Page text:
Staff at the Los Angeles County Metropolitan Transportation Authority (Metro) provided more details of a fare-free bus and train rider pilot program last month that may start as early as January 2022.
And Long Beach Transit officials say they are not excited.
"Usually when Metro does something, all the other transit systems follow," said Mike Gold, LBT's executive director and vice president of customer relations, in an interview Thursday. "The question is, where's the money going to come from? We're happy to look at it, but we need to know how we'll make up the difference."
Long Beach Transit gets about 20% of its annual budget from fares charged to bus riders; the rest comes from state and federal grants. While LBT technically is owned by the city, it receives only about 5% of its budget from the municipal government, and that money is from grants.
Metro officials began talking about providing free rides to low-income passengers last August, after the coronavirus pandemic shutdown caused ridership to plummet. Called the Fareless System Initiative (FSI), it has evolved into a free ride program for low-income riders and K-12 students, staff told the Metro Board on Feb. 18.
On Tuesday, March 2, Metro announced a series of virtual public meetings organized around its five area Service Councils. Long Beach is in the Gateway Cities Service Council, which will meet at 2 p.m. Thursday, March 11. The South Bay Service Council meets at 9:30 a.m. Friday, March 12, and people can watch and be part of that meeting as well.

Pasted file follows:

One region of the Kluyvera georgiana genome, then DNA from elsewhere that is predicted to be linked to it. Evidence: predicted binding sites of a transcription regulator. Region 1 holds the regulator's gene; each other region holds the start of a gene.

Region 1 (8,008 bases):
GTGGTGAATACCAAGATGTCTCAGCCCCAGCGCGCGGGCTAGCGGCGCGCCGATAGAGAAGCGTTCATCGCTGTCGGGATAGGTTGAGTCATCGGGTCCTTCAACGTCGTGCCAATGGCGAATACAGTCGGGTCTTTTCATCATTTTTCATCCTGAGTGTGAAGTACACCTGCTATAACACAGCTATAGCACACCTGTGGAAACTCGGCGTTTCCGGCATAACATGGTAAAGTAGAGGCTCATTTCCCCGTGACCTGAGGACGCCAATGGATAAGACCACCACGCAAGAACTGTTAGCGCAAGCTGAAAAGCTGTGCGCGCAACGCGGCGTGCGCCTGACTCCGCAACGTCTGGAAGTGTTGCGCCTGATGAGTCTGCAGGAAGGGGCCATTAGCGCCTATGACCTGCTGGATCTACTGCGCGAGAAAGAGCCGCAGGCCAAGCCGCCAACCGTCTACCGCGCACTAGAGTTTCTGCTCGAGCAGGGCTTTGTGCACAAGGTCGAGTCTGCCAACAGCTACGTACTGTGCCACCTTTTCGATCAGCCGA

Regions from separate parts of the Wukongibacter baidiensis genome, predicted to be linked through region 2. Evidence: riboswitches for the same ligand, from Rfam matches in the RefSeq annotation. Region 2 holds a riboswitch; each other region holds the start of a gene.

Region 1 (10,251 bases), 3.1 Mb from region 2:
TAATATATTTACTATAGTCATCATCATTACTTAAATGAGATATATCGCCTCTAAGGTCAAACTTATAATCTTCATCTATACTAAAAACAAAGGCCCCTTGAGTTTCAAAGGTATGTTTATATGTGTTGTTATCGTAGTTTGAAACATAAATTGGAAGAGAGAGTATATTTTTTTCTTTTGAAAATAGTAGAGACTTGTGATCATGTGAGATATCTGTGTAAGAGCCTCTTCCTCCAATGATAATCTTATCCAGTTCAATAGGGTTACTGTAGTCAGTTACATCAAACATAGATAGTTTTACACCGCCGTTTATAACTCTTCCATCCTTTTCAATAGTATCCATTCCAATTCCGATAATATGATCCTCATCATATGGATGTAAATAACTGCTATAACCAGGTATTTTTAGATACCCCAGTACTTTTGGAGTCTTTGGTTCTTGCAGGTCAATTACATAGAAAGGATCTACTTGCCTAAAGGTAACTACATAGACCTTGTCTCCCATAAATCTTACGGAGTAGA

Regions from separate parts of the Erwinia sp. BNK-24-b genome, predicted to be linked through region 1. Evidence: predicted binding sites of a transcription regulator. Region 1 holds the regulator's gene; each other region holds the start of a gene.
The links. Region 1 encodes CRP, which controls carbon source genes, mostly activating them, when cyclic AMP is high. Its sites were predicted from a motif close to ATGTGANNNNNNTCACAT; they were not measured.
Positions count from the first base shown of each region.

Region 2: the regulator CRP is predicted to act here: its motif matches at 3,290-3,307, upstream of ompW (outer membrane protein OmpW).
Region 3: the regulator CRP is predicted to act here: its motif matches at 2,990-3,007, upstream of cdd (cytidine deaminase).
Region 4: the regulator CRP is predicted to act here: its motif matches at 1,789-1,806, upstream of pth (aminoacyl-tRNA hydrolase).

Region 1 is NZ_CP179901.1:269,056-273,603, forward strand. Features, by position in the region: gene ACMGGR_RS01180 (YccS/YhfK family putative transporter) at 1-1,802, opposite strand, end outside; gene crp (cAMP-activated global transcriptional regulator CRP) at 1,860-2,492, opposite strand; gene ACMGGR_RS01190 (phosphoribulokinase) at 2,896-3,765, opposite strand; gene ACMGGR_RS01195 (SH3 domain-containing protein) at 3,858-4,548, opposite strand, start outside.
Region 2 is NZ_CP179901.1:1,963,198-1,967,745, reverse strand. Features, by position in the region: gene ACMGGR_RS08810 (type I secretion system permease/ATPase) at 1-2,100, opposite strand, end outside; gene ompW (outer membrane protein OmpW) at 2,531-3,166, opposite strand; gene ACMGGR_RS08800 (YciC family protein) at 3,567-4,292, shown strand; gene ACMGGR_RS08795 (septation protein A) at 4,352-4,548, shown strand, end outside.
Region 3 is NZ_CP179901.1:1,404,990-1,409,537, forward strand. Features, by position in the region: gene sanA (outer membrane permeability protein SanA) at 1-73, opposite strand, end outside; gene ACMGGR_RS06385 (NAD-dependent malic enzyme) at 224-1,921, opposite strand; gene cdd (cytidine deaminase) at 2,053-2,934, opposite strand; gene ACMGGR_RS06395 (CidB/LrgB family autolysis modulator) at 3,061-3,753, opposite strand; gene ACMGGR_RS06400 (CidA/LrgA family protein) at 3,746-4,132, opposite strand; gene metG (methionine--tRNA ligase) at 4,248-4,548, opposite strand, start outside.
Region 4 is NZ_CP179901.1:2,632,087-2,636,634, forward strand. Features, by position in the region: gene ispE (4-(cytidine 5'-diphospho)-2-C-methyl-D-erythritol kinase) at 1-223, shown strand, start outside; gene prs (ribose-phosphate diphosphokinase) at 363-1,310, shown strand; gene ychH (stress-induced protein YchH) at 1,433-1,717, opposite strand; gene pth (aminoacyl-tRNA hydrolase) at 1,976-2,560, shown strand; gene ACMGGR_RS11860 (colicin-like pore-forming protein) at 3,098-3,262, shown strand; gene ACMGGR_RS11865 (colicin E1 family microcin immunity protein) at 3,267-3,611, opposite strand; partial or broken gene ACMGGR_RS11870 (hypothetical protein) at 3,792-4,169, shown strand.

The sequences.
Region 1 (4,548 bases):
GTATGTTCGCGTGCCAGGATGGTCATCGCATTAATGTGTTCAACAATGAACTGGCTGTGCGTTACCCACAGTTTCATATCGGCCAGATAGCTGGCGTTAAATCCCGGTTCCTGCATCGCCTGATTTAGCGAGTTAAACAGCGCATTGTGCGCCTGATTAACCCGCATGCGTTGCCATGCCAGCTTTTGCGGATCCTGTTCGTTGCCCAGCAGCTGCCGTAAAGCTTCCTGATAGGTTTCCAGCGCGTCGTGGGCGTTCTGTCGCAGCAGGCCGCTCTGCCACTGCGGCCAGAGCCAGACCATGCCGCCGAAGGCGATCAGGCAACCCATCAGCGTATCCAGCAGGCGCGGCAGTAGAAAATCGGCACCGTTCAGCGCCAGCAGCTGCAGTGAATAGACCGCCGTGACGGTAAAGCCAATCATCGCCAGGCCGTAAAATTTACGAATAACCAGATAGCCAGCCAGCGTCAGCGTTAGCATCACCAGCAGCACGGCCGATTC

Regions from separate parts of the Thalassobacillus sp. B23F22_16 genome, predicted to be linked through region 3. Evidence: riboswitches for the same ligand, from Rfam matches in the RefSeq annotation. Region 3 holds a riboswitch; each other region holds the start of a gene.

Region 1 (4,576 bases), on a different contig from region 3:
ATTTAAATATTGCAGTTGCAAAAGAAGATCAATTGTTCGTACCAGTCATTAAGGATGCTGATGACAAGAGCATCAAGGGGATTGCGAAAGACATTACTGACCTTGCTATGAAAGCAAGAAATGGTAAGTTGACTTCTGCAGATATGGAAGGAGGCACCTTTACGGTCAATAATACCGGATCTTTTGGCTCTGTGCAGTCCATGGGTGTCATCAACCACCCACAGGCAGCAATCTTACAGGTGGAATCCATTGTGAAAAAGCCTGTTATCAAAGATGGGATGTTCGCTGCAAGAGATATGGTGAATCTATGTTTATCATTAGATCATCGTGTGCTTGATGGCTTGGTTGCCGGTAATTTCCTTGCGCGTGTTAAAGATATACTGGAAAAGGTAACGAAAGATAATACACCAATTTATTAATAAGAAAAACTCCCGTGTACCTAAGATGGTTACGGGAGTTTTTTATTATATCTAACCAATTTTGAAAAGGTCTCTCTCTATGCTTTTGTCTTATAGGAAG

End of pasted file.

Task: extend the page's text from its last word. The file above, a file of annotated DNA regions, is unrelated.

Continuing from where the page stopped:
According to The Source, a Metro blog written by Steve Hymon, the pilot system would start in January 2022 for low-income riders, and August 2022 for students. It would run until June 30, 2023, and would only be for Metro buses and trains, not other local transit agencies.
Long Beach Transit connects to Metro routes in multiple ways, including the A (Blue) Line light rail system. Gold said that passengers transferring from LBT to Metro and vice versa already are charged a fee. If Metro riders — paying or not — transferred to Long Beach buses, they would be charged as things stand now.
FSI staff said a Metro customer survey in fall 2019 showed about 70% of riders at that time (pre-COVID-19) would qualify to ride for free. Metro already offers discounted fees to several categories of riders.
Long Beach has offered free and discounted rides in specific areas in the past, but those programs were subsidized. Cal State Long Beach was charged per ride during a students ride for free program; Belmont Shore employees got passes subsidized by the Belmont Shore Business Association and the long-running Passport program downtown was financed by a combination of business and government payments.
The FSI staff report emphasized that the pilot program timing depended on the pandemic easing and access to vaccinations for the majority of the population. Gold said that Long Beach ridership has dropped by 50% since the pandemic began, and other transit agencies have seen similar drops.
"The CEOs of the other agencies have been coming together (with Metro) to discuss the fare-free approach," Gold said. "Going that direction wouldn't be required, but…"
The public meetings of the Service Council can be accessed through the website at www.metro.net/about/about-metro/advisory-meetings/. For more information, email firstname.lastname@example.org.